It's been quite a while since I've gone tentless, though. The last time may have been my college orientation trip. On our first night of three on the AT we were supposed to stay in a shelter a quarter-mile down a spur trail. It was getting dark when we got to the spur trail, and we went down it about a mile without any seeing sign of the shelter. We eventually came to a small clearing and decided to make camp there. (It turns out the shelter had been decomissioned and torn down several years earlier.) It was a great night to sleep under the stars, but we were awakened shortly after dawn by the unexpected rumble of a battered pickup truck. Turns out we were on the edge of an old clear cut, and the weathered old guy in the truck was there to pick blueberries -- though primarily he was making short work of a six-pack of PBR. So sleeping under the stars was pretty much my introduction to Maine wilderness and Maine culture, and I've left only briefly since.

12:02 p.m. on September 1, 2004 (EDT)
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Re: 2-, 3-, or 4-person

Yeah, I remember that you took a tent on our Crown Valley/Duck Lake hike a few years back. As you will recall,I took a bivy sack and slept under the stars - no problems. With some of the videos I've seen recently on bear and lion safety, I'm not sure a tent is any safeguard. Apparently bears in some areas have learned that people keep food in their tents and will just rip through the tent wall. Some people (kids especially) will have some candy with them. There was an incident reported in the news this summer of a kid getting seriously injured when a bear came through the tent wall trying to get candy the kid had with him.

The lion or bear might not be able to see you, but remember that most animals have a pretty keen sense of smell (not that they need it to find humans after a day or so on the trail).

I will agree that one thing we used to talk a lot about when I was growing up in Arizona was using a tent to keep rettlesnakes, scorpions, and such venomous beasties from seeking a warm place to curl up. Legend was that if you put a horsehair rope around your sleeping bag, it would keep the rattlesnakes away - the horsehair would tickle their bellies as they tried to crawl over it (seemed logical when I was 10 or 11 years old, but then so did jackalopes and sidehill gougers).

Hammocks are no protection, if you recall my experience with a deer I posted here a while back - seems I hung the hammock right across a favorite deer trail and so got awakened during the night when a buck went under me.

11:36 p.m. on September 1, 2004 (EDT)
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Yo Bill

Yeah I thought the deer story was pretty funny - must have had that hammock pretty high... (;->) Did it hurt a lot?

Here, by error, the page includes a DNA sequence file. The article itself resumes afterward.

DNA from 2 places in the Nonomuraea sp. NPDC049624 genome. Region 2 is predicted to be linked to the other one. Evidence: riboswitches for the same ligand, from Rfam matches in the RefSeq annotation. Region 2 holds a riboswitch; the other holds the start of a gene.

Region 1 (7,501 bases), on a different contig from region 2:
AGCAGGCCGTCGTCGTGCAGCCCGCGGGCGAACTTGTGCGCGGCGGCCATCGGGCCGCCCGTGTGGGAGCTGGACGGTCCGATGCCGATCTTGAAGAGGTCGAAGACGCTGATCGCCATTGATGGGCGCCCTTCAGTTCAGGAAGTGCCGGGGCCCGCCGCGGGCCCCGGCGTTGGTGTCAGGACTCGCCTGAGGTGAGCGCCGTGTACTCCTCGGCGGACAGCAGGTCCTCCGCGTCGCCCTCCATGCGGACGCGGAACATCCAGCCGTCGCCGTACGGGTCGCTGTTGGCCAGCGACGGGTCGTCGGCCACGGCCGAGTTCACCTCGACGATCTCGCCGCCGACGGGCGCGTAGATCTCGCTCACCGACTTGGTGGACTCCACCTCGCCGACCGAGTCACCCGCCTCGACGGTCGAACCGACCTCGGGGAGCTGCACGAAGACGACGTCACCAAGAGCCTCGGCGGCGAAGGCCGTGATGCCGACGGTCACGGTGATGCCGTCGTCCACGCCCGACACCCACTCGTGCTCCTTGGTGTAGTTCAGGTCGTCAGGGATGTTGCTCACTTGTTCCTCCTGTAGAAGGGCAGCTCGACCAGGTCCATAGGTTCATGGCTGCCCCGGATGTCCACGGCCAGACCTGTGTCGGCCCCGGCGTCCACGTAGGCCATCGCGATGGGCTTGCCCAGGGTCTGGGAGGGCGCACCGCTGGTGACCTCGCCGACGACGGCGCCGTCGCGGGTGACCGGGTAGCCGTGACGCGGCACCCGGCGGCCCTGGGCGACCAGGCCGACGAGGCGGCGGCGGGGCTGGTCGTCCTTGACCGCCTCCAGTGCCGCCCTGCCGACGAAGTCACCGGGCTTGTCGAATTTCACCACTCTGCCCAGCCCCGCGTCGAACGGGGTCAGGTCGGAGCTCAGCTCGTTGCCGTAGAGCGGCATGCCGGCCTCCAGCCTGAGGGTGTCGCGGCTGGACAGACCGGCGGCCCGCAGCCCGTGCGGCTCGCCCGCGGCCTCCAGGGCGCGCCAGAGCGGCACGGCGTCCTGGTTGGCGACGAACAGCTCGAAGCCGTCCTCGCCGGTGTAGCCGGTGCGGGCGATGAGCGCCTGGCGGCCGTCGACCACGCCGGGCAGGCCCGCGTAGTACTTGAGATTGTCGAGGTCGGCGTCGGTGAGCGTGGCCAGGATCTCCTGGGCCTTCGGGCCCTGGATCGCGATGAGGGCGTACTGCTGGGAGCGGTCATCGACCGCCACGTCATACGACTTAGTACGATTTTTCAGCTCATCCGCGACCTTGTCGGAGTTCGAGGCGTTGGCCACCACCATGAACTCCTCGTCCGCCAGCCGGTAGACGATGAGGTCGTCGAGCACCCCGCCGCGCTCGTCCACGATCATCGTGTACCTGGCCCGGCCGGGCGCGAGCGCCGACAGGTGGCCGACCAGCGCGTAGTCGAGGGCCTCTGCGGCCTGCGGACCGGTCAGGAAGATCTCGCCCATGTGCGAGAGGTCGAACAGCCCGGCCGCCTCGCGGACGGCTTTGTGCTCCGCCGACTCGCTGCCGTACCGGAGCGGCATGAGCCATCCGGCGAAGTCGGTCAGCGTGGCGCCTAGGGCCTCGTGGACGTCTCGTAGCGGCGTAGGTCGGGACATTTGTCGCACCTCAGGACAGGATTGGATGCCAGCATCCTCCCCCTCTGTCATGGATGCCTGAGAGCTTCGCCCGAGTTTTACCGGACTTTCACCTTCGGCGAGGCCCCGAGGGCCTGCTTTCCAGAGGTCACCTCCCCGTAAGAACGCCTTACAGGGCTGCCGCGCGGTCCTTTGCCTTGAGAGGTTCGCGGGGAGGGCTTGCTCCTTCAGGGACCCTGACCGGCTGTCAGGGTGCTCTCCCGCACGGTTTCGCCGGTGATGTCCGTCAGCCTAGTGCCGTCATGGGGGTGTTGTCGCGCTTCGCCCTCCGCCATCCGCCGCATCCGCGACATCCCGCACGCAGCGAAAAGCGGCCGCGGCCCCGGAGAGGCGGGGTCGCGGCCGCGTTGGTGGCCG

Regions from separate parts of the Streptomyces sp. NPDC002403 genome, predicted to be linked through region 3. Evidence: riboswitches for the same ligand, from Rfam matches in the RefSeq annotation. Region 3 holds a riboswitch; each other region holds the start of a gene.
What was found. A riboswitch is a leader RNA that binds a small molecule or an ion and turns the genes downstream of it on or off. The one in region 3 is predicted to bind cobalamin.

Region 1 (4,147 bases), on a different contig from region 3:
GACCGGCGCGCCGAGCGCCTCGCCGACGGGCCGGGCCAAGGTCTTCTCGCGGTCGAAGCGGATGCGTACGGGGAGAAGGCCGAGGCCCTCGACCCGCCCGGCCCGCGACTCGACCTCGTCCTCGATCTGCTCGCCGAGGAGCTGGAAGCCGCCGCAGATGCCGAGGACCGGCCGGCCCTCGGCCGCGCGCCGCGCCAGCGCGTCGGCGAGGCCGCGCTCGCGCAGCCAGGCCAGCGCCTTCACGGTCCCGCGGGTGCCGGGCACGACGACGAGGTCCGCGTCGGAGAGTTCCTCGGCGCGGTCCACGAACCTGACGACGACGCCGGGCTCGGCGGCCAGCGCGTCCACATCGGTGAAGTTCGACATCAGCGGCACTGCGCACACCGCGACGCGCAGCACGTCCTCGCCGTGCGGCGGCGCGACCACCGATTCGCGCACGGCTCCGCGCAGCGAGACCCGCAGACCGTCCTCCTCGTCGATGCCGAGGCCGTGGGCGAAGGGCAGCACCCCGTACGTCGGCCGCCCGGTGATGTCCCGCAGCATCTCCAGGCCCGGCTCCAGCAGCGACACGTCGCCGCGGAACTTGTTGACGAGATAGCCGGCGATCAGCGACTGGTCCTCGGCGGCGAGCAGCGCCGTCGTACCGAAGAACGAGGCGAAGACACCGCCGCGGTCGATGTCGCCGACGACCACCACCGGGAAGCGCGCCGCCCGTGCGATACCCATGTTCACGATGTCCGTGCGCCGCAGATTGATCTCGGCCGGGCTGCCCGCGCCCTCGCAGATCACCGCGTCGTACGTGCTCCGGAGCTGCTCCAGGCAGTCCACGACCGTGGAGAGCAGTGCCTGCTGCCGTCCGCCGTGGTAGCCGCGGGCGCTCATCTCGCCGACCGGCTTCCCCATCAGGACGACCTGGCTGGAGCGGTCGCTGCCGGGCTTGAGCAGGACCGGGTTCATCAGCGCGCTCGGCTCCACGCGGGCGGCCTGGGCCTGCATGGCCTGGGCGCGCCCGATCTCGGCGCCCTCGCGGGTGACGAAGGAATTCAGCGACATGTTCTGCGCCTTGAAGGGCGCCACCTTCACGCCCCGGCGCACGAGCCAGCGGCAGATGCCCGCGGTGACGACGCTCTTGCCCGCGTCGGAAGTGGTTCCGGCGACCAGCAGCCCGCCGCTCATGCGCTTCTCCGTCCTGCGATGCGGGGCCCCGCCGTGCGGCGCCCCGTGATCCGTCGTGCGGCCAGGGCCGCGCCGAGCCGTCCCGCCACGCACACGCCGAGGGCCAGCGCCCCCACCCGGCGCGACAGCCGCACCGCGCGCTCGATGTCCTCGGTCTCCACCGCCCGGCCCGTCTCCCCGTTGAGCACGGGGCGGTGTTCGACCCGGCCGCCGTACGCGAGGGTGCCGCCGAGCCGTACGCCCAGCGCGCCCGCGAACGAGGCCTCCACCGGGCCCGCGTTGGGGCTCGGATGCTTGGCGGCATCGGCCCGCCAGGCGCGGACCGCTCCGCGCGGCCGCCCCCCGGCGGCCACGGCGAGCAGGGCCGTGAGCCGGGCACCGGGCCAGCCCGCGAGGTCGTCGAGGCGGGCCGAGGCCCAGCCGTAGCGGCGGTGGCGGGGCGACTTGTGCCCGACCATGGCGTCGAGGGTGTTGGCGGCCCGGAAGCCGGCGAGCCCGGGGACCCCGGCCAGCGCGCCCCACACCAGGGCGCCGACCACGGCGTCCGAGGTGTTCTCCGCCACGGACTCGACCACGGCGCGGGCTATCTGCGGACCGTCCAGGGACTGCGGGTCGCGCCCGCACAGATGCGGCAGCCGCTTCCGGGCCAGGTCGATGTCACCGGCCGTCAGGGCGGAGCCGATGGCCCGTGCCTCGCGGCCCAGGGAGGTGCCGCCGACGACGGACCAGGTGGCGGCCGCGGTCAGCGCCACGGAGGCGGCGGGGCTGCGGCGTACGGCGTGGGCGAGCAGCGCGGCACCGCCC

[The lion or bear might not be able to see you, but remember that most animals have a pretty keen sense of smell]

I have no problem with bears and lions knowing of my presence. Generally, when I'm not with you, I bang on pots and pans about sunset in case anything didn't know that a human was in the area. Then after hiking and drinkng lots of gator aid, I go out about 50 meters and mark my territory on the largest trees and the trees by obvious animal trails in the area, just to advertise my presence and make it know that I expect respect.

Within my own brief experiences with the phantom cats, and giant wild black bears, I felt that there was some respect and hesitation about the tent by the lion and some respect from marking my territory from a 500 pound bear.

The time that the lion challenged Indred and I through the tent door was remarkable becasue the animal circled the tent while growling. Then snarled a short loud challenge from about 15 feet away as it prepared to pounce on us. We had the tent door facing into the full moon and it was wide open so the lion saw our heads. I yelled "HEY" really loud at it but it snarled louder, "Hey man I'm not impressed by that". But When a full grown male human being came rapidy out of an unzipped bag yelling and screaming it put the fear of God into the lion and it was funny watching back peddling and all arms and elbows for a second as it jumped and ran. It was quite beautiful running away across a bare granite dome in the full moonlight.

So thats why I use a tent when I know I'm camped in lion country. I don't think lions much pay attention to "marking your territory" like maybe a bear does? A lion has too much atitude for respecting anything that its not frightened of.

[I will agree that one thing we used to talk a lot about when I was growing up in Arizona was using a tent to keep rettlesnakes, scorpions, and such venomous beasties from seeking a warm place to curl up.]

Yep - I tent is a nice thing in a desert - one with a floor and good full length zippers... and maybe a machete... woke up one morning with a bunch of Javelina droppings right outside the tent door. I always wonder about tarp users and where the camp - not in the desert I hope.

Jim S

July 22, 2014